Identifying Self-Sabotaging Behaviors

Mental health professionals have identified common ways people self-sabotage. Three easy ways to identify include procrastination, perfectionism, and self-medication. Behavior is said to be self-sabotaging when it creates problems in daily life and interferes with long-standing goals. The most common self-sabotage behaviors include postponement, self-medication with drugs or alcohol, comfort eating, and forms of self-harm, such as cutting.

Self-sabotage is when we actively or passively take steps to prevent us from achieving our goals. This behavior can affect almost every aspect of our lives, whether it's a relationship, a professional goal, or a personal goal such as weight loss. Although it's very common, it's an incredibly frustrating cycle of behavior that reduces our self-confidence and leaves us stagnant. There are many reasons why someone may choose self-sabotaging behavior, but many stem from a lack of faith in oneself.

By looking at the different types of self-saboteurs, we can more clearly define what our own self-sabotage looks like. As we review these profiles, chances are that you won't fall into a single category. Most of us have several different forms of self-sabotage depending on the situation. For example, you could be a Procrastinator at work, but an Overthinker at home.

So don't feel like you need to force yourself into a single category. Read on to learn how to recognize nine types of self-sabotage behaviors (grouped into three groups) and how to overcome each of them. Self-sabotage behaviors are often deeply rooted and difficult to recognize. And once you recognize them, noticing how you hold back can be difficult to accept. Self-sabotage can be seen as a pattern of thoughts and behaviors in which you participate, often without even knowing it, that creates obstacles to achieving your goals.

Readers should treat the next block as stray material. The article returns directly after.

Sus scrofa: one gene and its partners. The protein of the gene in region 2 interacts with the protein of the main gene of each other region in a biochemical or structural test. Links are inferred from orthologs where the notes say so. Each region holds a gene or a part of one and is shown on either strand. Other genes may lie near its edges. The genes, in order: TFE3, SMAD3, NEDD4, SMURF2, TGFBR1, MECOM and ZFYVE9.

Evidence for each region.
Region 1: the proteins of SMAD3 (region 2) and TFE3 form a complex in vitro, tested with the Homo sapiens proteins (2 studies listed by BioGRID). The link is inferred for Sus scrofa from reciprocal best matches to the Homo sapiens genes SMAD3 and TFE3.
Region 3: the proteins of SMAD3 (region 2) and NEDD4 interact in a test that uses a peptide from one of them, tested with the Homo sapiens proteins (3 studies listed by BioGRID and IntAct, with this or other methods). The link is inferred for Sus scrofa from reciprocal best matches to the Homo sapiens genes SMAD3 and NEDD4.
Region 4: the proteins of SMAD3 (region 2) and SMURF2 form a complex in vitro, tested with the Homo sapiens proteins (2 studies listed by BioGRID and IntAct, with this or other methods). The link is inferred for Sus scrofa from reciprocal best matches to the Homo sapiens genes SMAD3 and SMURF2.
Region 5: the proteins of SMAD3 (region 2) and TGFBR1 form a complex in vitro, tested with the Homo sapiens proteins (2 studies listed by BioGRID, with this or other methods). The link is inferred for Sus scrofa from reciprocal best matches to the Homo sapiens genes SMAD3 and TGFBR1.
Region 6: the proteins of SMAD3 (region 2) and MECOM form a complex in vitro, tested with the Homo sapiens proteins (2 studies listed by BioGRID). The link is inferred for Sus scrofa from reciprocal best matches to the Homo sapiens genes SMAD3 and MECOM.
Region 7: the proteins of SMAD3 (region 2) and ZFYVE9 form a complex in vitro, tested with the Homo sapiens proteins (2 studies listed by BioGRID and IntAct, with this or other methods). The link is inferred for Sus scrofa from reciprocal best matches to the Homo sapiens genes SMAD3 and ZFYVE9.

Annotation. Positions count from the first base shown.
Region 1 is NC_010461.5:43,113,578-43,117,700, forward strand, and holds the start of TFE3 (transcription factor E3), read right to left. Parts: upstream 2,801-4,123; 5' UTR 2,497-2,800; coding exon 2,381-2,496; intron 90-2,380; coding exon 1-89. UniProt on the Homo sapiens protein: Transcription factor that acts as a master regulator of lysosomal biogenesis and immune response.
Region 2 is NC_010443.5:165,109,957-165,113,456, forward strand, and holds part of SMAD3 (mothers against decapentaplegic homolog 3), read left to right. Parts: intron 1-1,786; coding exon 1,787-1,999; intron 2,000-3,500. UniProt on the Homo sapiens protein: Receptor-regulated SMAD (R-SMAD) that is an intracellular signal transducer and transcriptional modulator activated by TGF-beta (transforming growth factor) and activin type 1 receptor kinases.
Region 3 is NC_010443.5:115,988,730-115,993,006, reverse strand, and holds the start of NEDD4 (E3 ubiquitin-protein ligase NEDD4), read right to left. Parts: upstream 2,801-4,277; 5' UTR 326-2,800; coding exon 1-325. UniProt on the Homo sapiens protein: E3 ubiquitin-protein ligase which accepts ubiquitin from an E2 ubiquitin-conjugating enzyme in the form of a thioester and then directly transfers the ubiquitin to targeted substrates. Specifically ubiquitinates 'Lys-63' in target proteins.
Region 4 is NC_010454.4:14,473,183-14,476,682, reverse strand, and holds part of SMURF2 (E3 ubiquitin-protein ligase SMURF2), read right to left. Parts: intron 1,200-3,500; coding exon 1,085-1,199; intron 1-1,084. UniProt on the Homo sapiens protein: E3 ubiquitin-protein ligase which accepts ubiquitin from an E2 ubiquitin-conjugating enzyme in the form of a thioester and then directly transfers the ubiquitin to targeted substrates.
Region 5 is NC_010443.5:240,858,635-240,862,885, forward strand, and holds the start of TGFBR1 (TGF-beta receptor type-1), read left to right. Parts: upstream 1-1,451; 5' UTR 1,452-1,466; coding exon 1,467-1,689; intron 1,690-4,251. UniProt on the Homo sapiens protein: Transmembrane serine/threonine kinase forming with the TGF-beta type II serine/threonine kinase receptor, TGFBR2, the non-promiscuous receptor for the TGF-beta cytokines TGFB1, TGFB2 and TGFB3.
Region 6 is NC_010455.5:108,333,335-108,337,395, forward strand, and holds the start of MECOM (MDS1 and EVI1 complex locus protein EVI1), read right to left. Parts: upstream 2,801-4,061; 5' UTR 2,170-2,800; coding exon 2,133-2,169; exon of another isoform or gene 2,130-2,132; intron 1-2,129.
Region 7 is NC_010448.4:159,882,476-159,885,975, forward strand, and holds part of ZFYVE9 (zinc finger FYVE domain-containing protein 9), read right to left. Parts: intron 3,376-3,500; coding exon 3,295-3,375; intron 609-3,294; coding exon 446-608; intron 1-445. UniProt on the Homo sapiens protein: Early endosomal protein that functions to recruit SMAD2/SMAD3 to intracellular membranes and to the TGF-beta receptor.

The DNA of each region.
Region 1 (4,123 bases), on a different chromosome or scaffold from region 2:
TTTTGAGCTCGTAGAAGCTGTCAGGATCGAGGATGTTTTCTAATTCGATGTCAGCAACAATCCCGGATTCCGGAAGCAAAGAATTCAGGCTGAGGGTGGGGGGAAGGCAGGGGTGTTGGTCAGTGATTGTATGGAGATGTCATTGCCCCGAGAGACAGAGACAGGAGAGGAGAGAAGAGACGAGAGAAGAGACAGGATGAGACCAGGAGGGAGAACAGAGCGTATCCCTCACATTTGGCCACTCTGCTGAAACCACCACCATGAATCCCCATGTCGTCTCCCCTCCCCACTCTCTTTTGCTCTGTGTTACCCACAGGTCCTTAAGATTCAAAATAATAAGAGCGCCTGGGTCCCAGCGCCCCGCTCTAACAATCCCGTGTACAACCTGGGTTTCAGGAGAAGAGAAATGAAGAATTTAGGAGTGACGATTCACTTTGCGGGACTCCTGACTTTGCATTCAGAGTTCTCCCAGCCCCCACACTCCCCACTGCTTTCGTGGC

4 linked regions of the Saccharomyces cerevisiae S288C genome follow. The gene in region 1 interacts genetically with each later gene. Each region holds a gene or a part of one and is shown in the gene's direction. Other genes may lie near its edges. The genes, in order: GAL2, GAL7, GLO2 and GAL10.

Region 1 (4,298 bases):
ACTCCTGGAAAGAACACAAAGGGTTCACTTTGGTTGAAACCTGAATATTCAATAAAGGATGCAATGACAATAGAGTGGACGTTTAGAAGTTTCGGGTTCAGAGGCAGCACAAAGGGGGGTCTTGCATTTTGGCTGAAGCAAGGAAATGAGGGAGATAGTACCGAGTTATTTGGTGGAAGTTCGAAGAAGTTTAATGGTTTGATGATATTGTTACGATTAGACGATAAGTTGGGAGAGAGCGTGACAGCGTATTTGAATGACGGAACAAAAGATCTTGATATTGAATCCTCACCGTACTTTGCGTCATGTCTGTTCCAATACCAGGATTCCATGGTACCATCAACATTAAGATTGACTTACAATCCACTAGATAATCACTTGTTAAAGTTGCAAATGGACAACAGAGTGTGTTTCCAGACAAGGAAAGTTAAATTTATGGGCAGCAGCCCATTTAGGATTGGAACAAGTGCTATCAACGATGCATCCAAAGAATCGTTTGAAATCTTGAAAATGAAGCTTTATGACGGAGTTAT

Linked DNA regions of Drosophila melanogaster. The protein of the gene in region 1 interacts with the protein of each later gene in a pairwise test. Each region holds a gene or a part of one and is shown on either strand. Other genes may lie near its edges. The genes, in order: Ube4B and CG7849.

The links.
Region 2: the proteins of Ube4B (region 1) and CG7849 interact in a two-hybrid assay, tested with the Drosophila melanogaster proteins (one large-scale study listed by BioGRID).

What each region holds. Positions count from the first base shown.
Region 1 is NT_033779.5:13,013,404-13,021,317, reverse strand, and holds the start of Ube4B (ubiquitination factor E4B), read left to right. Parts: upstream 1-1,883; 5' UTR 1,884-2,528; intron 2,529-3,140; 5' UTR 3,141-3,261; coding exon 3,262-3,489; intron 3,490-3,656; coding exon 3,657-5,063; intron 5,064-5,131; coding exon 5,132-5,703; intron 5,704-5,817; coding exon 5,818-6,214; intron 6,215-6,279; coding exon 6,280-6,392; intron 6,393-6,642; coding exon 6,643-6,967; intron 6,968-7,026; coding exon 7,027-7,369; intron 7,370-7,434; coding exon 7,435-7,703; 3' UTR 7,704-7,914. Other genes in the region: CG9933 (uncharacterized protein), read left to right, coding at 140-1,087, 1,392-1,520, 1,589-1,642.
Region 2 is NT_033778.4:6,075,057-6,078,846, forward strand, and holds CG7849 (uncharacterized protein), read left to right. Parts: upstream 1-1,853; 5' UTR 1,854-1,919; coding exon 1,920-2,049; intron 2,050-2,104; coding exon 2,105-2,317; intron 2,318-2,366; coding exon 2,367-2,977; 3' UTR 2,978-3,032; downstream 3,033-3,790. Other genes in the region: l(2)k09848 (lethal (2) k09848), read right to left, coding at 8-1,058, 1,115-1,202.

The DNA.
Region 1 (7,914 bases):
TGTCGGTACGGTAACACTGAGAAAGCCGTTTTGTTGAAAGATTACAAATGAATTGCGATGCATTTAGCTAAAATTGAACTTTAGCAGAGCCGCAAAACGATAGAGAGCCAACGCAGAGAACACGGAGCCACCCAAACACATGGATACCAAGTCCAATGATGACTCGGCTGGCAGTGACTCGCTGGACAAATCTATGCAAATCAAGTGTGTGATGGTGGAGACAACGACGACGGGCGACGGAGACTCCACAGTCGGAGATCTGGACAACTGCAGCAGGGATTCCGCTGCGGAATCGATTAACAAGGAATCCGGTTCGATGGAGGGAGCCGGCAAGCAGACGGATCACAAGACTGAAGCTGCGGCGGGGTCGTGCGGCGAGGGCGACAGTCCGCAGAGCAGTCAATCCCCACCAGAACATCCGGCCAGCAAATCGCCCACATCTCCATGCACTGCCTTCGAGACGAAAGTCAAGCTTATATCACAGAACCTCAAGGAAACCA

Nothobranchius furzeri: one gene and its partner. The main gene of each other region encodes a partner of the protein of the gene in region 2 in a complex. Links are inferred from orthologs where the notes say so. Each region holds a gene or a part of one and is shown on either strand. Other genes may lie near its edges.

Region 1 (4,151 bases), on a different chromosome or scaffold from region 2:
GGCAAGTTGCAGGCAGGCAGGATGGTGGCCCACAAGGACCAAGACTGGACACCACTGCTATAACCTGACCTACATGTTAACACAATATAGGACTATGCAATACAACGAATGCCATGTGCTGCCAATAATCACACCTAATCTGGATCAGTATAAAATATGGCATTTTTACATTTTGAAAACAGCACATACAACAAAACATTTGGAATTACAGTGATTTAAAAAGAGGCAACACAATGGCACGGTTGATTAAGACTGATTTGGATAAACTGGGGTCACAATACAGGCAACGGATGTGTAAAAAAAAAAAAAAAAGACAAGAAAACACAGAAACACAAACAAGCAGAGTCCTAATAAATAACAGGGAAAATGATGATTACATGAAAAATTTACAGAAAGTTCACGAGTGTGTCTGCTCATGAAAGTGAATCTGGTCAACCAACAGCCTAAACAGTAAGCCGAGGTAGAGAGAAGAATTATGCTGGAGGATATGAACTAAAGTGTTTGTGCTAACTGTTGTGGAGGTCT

Self-sabotage can manifest itself in many different behaviors, unique to each person. But there are some common and recurring examples. Self-sabotaging behaviors can emanate from childhood models and patterns, including a parent who lacks confidence to succeed. The parent who constantly warns the child to be careful on the playground can cause the child to internalize the world as unsafe and avoid exploration. Self-criticism can also cause you to ignore your achievements and lack pride.

If you become obsessed with the past or constantly tell yourself that you have not achieved enough in life, or that your success is irrelevant compared to that of others, then you will be stuck feeling that you lack as a person. The reasons for sabotaging relationships are complex, but understanding the origins of sabotage is key to change.